Ashton Vs Ashton
First off I would like to say if you’re reading this…thank you. You clicked this link and decided to read a young black man’s story on his constant battle with mental illness. Fight whatever Anxiety is holding you back Ashton Horne
If you have a mental illness know that you’re not alone. I am here with you, and I love you and you’re amazing. You can do anything you put your mind to and don’t let people make you feel less than what you are. You’re not crazy, and you are worth your life.
If you don’t have a mental illness then read with an open mind. Read with love in your heart. Do research after reading this. Reach out to people you think may be struggling. Don’t be distracted either, I want you to pay close attention to this subject matter.
I want to make a difference. I want people to know my story and I want to own this. I’m done running away from it and shying away from putting my flaws out there. No, it’s time to make the fight back and win.
I decided to interview myself because at the end of the day who knows what questions to ask me better than myself. I want to give y’all the real.
So here goes nothing, let’s begin.
Ashton vs Ashton
First off we would like to know who are you?
My name is Ashton Horne. I’m a loving father to my daughter who recently turned 4. I am a caring, creative, funny, outspoken, charming, and respectful young man. Hell, those words aren’t even enough to describe me fully. I would also say I’m impatient at times, have a short temper, insecure about somethings, and scared of where my life is going. I also have depression/anxiety/ADHD.
Why are you interviewing yourself? Why not ask someone else?
People may think I’m crazy for doing this, interviewing myself…..but the truth is who else better to ask myself the most real questions. No one. I want to tell about my personal journey of suffering from depression and anxiety. I want to use my voice and platform to try to help people using my story and useful information. I also want people without a mental illness to understand how hard it is day to day.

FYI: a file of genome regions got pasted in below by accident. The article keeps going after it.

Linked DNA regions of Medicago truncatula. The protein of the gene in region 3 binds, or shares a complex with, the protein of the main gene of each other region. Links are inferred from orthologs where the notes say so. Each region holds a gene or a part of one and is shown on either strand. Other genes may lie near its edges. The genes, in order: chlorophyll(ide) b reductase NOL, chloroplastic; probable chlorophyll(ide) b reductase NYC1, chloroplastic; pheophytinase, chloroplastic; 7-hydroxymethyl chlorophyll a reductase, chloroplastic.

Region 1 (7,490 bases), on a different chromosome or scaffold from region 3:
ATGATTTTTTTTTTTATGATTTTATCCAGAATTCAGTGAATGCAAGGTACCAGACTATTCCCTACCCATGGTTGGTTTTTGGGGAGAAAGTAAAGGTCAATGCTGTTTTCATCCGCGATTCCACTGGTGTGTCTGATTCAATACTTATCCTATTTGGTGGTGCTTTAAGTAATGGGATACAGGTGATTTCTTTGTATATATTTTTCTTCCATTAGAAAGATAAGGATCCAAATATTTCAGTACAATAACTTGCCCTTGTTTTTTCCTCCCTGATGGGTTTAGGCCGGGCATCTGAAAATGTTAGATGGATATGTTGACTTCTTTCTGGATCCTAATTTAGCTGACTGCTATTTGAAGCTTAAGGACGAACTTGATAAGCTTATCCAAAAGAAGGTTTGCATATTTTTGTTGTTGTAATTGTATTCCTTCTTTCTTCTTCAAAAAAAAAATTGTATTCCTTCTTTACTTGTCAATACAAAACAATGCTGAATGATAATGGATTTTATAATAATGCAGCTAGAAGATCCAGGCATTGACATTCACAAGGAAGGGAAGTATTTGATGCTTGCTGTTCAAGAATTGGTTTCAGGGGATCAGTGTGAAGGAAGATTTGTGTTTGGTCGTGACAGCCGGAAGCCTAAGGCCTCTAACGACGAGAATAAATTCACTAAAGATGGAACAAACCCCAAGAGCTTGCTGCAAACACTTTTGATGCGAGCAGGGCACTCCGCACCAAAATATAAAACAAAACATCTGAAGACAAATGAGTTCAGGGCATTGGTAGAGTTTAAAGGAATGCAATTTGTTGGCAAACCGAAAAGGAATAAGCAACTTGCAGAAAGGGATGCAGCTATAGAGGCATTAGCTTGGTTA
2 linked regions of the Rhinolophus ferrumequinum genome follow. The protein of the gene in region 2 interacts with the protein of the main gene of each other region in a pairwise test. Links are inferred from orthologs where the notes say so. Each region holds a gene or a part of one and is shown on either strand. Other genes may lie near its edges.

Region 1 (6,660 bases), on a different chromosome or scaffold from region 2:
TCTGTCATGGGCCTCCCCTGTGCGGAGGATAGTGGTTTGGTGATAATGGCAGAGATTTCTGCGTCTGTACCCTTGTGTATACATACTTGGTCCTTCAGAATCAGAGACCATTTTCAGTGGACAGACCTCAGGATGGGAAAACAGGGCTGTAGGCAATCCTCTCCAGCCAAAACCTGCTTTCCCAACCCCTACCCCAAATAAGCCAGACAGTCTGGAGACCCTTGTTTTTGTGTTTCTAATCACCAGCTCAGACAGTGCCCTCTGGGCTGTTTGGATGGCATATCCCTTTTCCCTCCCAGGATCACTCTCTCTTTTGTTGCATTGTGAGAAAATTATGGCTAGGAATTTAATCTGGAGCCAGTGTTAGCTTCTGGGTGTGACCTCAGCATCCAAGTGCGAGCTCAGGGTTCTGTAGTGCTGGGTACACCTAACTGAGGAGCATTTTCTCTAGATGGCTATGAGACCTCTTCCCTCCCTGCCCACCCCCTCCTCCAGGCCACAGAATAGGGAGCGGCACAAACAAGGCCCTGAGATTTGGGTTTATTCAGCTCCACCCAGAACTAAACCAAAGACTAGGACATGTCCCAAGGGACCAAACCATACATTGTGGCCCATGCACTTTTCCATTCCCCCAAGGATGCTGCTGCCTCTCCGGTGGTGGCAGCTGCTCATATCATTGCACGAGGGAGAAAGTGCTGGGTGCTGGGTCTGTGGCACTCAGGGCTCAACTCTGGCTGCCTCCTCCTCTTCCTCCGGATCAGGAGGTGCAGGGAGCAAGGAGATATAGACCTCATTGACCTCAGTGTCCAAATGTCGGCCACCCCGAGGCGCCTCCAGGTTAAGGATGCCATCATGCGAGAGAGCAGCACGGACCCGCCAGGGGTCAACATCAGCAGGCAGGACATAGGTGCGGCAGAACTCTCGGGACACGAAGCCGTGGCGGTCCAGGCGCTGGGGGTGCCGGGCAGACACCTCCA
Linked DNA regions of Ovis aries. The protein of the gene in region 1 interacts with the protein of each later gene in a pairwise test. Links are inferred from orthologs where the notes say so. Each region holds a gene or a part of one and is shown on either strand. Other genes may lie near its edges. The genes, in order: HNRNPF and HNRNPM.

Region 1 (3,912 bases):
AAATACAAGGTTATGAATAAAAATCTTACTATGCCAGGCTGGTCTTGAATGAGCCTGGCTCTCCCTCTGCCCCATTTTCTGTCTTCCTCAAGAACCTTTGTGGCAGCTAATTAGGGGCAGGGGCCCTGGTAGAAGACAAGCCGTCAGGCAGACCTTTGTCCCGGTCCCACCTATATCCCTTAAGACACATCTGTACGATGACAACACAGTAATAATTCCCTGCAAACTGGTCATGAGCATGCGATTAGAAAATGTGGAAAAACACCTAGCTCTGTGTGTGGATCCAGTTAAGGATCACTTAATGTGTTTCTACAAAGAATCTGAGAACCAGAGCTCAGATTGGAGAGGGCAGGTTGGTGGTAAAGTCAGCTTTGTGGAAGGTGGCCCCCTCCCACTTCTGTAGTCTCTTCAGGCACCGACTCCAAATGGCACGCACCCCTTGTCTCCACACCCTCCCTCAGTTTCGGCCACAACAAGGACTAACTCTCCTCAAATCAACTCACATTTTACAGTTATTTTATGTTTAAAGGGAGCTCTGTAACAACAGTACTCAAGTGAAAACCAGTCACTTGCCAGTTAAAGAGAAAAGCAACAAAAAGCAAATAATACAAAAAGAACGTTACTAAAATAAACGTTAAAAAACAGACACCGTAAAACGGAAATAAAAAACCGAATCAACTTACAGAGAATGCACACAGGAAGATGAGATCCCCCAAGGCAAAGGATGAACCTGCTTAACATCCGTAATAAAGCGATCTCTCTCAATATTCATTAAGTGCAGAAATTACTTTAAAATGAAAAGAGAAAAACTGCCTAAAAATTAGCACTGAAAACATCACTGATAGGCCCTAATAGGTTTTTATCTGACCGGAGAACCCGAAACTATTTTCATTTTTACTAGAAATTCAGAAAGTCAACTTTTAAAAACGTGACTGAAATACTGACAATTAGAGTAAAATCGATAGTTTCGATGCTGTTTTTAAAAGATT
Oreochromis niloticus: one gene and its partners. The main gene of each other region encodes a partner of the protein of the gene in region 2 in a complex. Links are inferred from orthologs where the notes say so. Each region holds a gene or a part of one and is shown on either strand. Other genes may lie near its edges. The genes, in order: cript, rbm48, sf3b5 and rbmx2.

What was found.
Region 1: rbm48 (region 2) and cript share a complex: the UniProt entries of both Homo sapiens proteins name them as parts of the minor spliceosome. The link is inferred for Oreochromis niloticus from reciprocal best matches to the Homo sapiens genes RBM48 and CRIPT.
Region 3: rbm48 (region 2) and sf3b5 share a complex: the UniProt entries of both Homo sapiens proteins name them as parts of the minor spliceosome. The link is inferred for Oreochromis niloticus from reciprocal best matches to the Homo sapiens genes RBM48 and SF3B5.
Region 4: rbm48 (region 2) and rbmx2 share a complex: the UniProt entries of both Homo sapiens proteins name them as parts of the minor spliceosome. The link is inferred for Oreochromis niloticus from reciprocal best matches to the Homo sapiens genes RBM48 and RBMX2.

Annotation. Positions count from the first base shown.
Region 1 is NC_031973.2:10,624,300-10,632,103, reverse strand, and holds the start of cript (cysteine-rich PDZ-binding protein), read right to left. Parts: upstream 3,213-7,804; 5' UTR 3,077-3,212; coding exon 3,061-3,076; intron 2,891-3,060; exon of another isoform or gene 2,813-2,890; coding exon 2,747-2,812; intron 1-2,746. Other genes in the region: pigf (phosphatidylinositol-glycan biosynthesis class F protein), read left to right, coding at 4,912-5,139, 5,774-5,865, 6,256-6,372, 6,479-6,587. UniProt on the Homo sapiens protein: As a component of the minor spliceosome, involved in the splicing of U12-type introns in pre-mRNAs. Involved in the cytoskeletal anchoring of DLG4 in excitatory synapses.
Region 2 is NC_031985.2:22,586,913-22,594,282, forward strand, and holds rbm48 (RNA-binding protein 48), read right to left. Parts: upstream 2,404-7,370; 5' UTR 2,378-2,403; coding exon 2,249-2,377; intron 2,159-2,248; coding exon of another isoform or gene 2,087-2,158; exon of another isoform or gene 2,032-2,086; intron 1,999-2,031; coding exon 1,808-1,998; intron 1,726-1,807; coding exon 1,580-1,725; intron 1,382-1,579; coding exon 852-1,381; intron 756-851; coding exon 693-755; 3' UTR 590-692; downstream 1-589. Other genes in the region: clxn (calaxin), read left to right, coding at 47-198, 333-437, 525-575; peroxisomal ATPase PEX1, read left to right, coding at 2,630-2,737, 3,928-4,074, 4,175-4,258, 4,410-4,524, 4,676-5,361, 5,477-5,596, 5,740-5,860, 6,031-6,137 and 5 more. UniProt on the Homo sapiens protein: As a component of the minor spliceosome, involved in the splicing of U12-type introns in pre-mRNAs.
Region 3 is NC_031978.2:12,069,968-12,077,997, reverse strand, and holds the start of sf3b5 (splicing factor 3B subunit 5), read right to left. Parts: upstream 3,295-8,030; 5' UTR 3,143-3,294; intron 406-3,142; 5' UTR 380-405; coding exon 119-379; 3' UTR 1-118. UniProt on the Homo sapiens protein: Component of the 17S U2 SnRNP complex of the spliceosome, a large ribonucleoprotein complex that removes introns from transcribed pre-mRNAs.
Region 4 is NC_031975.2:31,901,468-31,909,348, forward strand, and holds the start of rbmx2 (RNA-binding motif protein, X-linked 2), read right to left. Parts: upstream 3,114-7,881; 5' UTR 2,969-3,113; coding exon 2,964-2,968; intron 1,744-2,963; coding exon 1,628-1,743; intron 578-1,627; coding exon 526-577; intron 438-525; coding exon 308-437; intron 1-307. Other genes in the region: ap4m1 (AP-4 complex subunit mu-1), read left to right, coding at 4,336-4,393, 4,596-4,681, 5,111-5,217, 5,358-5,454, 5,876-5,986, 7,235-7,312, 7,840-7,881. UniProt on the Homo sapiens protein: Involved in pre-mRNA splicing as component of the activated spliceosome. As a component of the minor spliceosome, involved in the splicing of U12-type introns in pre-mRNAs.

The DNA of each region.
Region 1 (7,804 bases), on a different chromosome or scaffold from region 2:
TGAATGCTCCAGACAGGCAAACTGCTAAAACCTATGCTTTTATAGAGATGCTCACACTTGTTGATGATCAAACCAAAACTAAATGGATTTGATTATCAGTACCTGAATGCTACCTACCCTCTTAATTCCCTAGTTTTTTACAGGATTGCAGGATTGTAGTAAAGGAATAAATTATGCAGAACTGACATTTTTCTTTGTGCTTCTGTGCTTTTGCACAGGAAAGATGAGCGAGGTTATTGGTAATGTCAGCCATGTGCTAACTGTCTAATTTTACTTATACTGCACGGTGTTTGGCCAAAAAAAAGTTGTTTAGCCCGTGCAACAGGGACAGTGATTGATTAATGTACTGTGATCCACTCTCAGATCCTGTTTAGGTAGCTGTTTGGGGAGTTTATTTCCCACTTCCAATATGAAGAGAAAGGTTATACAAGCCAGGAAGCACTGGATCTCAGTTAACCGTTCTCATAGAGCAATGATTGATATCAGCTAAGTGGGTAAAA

At what age where you diagnosed with depression?
I was 23.
What was the story behind you getting diagnosed?
Well now, this is getting personal….well prior to getting diagnosed I was going to counseling. I want to say I was about a month in. I’ll never forget this woman. Her name was Jen. My first ever counselor. She was amazing and I was ready to open up to her about everything. I knew something was wrong with me and mentioned it. So after a few sessions, she said I could see the psychologist to get evaluated to see if I had depression and anxiety. Well, let’s just say I never made it to that appointment…..
Well because I leaned on drinking and well that didn’t transpire to anything good. I also was using sex with women and partying to cope which is not good either. It’s a temporary fix. Alcohol is also a depressant so having depression that definitely didn’t sit well. I felt alone though, I felt like no one understood, I felt like the world didn’t care. I felt numb, I didn’t care about shit. I didn’t care about my appearance, I didn’t care about working, making money, even being a father to my daughter. I felt I couldn’t turn to anyone and no one would ever understand me.
So one morning I woke up called my ex (who was then my girlfriend), pleaded for help, but just said fuck it. That week had been really rough. I had fought with my uncle and argued with my girlfriend. Literally, I needed her at this moment and she wouldn’t deal with me and left me hanging the one time I needed her. I really walked out of my house in the morning. Saying I was going to end it. I walked into this parking garage. I went to the top, I called my ex again, told her I was going to kill myself and don’t come to my funeral. That I was tired of life. I wanted to stop the pain and killing myself seemed to be the only way. I really just felt like fuck everything, I couldn’t hear that no one cared or could help me anymore. People think priorities will help you push through, but you’re so deep in this hole that everything can mean nothing. Being satisfied seems impossible. It’s not as simple as it seems.